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Improving international regulatory cooperation

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The Hon Bernie Ripoll MP

Parliamentary Secretary to the Treasurer


The Government has made changes to the corporations law to strengthen international business regulation through better cross-border cooperation and information sharing.

The Mutual Assistance in Business Regulation Act 1992 (MABRA) and associated regulations allow Australian business regulators (the Australian Securities and Investments Commission, the Australian Competition and Consumer Commission, and the Australian Prudential Regulatory Authority) to respond to requests from foreign counterparts to gather information to assist with their supervisory functions.

Recent amendments to the MABRA framework through regulations will improve the speed and scope of cross-border cooperation and information sharing, in accordance with recent developments in international regulatory cooperation.

Parliamentary Secretary to the Treasurer, Bernie Ripoll, said the Gillard Government was committed to ensuring that Australia’s domestic regulators are able to effectively cooperate with their international counterparts in order to support and protect global financial markets.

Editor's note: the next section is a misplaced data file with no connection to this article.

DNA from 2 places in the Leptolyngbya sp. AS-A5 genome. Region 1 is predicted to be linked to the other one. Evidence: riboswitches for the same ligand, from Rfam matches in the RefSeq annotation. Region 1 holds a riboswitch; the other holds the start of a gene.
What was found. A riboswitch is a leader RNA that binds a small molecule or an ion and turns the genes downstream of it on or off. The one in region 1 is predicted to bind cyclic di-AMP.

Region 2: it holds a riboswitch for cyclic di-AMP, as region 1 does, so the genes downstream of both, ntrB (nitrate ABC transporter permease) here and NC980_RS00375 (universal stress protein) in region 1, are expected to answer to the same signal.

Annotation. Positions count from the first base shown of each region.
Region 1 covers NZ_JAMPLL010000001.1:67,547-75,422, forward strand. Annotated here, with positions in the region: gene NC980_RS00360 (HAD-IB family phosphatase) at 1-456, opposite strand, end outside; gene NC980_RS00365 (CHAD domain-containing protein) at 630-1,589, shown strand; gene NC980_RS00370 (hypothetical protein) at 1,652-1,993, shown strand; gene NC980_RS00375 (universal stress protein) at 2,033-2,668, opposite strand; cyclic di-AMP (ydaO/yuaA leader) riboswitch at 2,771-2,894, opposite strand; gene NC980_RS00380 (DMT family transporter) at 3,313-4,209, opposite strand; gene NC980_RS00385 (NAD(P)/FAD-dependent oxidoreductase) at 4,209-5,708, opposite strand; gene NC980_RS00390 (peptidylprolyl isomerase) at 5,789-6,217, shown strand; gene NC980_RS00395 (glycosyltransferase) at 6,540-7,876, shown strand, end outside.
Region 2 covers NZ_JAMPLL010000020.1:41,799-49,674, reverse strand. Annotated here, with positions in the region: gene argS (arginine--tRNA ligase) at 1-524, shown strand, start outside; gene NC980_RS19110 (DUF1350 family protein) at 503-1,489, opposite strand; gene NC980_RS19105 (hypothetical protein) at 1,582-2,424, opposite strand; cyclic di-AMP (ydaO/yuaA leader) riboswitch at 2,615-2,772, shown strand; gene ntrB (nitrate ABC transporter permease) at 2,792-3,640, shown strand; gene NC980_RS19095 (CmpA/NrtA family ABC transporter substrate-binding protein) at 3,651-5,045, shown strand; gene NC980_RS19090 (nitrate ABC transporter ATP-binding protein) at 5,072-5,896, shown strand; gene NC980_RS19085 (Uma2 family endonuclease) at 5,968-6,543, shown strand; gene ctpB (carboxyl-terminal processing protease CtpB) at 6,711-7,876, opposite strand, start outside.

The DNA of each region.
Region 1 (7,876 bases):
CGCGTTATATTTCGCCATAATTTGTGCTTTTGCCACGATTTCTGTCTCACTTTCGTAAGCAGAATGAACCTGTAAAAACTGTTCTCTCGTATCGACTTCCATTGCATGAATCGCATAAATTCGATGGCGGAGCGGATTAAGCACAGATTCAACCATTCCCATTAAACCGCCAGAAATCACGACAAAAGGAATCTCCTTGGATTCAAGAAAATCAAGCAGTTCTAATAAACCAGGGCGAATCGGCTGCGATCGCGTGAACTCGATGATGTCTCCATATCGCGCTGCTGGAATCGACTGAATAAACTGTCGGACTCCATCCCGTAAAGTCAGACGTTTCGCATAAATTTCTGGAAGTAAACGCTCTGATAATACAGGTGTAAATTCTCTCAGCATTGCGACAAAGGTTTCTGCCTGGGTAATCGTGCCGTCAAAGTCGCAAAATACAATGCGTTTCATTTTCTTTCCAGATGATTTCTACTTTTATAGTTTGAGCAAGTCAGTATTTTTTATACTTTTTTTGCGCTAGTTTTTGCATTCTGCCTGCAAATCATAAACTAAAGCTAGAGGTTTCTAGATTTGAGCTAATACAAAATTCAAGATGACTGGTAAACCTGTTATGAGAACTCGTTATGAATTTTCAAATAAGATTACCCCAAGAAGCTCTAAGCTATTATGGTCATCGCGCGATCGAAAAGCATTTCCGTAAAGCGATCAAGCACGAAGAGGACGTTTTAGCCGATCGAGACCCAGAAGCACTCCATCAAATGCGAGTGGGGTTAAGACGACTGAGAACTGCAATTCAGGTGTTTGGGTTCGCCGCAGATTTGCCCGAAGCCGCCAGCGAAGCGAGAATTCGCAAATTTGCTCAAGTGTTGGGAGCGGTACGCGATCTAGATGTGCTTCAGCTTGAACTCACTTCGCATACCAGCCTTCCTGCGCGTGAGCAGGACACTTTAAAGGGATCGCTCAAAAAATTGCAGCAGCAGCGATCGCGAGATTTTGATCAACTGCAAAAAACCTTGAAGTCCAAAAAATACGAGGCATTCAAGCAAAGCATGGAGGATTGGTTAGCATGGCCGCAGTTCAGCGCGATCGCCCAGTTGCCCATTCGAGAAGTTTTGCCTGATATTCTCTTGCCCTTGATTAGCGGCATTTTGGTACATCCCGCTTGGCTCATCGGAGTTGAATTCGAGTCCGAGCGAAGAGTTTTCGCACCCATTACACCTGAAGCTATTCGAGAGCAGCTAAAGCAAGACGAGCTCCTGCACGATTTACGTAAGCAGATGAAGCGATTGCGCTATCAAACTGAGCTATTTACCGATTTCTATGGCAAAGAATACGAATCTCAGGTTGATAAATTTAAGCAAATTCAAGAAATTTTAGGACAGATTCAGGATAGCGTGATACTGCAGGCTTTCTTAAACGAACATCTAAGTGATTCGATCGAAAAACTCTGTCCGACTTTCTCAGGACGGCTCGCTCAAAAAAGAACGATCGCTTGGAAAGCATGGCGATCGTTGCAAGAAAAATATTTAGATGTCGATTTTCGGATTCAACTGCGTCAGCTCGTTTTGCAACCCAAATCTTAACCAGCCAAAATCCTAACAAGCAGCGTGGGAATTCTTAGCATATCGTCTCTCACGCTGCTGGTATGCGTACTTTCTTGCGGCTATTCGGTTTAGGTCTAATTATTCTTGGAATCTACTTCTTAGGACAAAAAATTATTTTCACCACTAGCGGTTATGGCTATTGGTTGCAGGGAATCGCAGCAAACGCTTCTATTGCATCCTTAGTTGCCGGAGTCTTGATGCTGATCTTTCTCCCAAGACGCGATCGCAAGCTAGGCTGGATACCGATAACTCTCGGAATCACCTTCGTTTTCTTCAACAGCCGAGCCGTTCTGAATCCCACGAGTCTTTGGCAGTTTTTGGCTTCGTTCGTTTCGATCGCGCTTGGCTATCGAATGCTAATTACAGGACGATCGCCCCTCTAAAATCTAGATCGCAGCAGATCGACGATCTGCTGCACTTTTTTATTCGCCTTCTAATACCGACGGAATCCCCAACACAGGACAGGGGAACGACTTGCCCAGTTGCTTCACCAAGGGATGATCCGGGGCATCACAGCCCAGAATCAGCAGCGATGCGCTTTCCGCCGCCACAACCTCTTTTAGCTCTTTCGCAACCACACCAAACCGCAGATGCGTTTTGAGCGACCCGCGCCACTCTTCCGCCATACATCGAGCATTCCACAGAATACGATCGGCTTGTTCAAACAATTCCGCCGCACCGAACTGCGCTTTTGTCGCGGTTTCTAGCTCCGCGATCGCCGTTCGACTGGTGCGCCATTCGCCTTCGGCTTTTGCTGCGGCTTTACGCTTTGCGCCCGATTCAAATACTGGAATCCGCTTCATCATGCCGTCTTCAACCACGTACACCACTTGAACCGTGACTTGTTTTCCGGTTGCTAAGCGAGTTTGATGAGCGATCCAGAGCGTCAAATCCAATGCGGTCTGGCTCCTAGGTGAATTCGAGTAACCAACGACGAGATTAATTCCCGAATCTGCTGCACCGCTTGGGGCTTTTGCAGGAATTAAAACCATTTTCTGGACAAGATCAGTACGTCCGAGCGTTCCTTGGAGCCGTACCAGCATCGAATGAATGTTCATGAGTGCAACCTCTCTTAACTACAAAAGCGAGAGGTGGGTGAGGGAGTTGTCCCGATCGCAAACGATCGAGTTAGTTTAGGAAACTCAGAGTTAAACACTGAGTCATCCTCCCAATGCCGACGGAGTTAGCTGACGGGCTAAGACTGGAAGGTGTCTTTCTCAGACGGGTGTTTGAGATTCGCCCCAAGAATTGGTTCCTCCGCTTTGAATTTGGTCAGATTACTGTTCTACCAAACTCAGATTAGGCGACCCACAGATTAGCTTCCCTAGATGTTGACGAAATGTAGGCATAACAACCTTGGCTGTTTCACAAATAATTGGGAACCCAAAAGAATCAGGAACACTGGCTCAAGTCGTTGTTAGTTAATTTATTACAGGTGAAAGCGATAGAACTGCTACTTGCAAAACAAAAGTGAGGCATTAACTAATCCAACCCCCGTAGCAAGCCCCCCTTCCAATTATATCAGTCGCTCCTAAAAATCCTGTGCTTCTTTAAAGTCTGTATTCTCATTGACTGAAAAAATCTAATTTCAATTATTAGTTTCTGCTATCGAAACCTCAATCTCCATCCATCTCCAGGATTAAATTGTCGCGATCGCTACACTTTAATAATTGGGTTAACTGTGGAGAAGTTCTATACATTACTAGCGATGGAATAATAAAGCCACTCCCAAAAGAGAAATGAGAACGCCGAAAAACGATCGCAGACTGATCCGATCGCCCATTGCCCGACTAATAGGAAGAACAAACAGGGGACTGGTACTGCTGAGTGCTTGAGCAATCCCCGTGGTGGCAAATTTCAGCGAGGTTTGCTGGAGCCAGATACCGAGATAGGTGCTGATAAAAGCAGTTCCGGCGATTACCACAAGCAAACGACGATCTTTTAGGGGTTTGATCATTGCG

“These reforms will allow Australian business regulators to better engage with their foreign counterparts to drive better enforcement both in Australia and abroad,” said Mr Ripoll.

“Better enforcement will lead to more stable markets and greater confidence for market participants.”

These reforms are part of wider Government initiatives to promote international cooperation, including recent amendments to the corporations law regarding over-the-counter (OTC) derivatives, passed by Parliament in November last year.

These amendments establish the legislative framework for Australia to implement its G20 commitments in relation to OTC derivatives.

The G20 commitments require countries to adopt harmonised and cooperative arrangements to ensure transparency and manage risk. Reforms to facilitate appropriate information sharing between regulators in different jurisdictions form a key part of these reforms.

Following the global financial crisis, business regulators have been developing ways to more effectively oversee financial service providers that have global operations. The cooperation of international business regulators has been critical to this process.

24 January 2013

Media contact: Chris Ramsay 0478 472 101